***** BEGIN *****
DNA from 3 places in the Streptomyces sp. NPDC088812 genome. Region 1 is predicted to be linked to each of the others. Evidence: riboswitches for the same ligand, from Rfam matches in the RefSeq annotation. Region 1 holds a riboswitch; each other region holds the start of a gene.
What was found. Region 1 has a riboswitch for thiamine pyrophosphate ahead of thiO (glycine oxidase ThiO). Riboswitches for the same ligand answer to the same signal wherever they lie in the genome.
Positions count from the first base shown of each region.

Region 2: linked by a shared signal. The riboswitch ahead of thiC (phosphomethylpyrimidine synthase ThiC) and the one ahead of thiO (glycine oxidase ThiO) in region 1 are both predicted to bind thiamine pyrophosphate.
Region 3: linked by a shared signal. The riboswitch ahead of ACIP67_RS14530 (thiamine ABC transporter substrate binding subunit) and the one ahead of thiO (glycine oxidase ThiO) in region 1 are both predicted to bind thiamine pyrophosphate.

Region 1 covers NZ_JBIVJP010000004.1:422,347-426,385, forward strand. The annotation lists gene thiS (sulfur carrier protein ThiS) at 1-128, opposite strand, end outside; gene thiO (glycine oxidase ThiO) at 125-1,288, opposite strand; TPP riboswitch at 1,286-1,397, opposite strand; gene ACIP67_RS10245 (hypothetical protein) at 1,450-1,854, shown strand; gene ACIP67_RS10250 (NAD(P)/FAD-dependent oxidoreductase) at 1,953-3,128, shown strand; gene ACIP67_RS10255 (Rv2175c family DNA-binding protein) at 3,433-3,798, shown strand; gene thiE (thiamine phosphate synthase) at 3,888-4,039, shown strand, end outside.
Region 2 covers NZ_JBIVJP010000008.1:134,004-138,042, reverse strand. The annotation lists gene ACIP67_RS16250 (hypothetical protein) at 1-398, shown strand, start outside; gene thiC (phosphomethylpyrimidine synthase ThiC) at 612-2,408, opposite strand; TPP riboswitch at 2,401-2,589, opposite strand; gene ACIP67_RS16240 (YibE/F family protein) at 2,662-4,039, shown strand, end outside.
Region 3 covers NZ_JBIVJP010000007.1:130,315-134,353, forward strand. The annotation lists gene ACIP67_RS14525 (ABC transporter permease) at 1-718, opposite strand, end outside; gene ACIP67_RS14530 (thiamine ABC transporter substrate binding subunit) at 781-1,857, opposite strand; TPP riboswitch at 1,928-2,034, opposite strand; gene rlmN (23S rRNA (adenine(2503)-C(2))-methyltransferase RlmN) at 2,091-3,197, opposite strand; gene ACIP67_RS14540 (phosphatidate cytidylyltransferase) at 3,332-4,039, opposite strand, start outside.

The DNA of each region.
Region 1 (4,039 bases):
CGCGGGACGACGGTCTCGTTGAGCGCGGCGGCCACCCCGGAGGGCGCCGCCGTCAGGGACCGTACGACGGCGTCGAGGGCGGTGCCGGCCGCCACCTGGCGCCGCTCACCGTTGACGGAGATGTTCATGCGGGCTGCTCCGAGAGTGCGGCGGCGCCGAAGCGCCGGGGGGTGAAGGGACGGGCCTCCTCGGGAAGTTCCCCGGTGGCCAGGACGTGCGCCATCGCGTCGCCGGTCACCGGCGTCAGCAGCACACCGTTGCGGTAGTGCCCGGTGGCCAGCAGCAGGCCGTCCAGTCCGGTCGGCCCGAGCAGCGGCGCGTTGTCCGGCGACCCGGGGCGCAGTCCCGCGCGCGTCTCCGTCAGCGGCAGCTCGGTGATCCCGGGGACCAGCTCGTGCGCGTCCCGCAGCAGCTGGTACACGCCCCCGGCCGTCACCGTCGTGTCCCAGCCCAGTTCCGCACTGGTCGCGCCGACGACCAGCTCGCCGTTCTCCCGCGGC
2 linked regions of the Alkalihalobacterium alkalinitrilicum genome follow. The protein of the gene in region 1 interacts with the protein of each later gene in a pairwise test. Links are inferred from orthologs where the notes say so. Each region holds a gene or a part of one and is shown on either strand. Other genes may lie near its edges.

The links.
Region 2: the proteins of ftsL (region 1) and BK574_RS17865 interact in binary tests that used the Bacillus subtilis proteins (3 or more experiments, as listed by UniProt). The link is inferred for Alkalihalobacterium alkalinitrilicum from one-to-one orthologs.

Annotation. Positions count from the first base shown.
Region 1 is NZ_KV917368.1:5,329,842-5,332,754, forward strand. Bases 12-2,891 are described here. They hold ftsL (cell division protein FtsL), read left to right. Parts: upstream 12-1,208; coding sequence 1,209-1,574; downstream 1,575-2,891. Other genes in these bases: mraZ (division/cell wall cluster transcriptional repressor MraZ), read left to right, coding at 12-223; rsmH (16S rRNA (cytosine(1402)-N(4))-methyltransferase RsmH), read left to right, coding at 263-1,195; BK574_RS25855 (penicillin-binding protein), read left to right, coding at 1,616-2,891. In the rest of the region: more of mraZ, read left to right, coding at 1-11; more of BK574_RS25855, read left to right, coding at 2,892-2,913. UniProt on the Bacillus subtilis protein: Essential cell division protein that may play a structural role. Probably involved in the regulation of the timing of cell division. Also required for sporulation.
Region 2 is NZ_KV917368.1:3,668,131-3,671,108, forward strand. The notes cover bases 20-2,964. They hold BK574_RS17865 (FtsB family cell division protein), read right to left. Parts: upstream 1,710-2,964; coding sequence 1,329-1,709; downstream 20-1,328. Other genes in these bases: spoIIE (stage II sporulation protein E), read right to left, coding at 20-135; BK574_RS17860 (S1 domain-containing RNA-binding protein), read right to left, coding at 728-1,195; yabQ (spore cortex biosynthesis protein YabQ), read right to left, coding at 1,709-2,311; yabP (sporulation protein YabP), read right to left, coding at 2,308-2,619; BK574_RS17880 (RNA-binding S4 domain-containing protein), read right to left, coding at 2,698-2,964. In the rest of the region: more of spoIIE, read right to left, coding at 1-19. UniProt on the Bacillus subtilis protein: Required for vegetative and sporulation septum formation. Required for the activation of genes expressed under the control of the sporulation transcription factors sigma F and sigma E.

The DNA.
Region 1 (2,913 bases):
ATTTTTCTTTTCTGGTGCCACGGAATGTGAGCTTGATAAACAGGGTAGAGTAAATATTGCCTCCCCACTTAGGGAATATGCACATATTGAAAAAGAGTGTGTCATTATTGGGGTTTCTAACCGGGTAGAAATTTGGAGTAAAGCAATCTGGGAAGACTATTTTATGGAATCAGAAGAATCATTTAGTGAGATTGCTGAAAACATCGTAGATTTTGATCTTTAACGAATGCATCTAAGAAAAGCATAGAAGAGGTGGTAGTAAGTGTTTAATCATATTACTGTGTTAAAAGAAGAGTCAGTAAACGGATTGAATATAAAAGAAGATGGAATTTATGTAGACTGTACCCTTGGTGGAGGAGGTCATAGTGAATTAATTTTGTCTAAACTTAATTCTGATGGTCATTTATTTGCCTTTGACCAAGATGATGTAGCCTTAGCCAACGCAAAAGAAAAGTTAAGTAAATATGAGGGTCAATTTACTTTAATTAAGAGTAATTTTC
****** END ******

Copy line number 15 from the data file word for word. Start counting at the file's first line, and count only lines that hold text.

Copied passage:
Annotation. Positions count from the first base shown.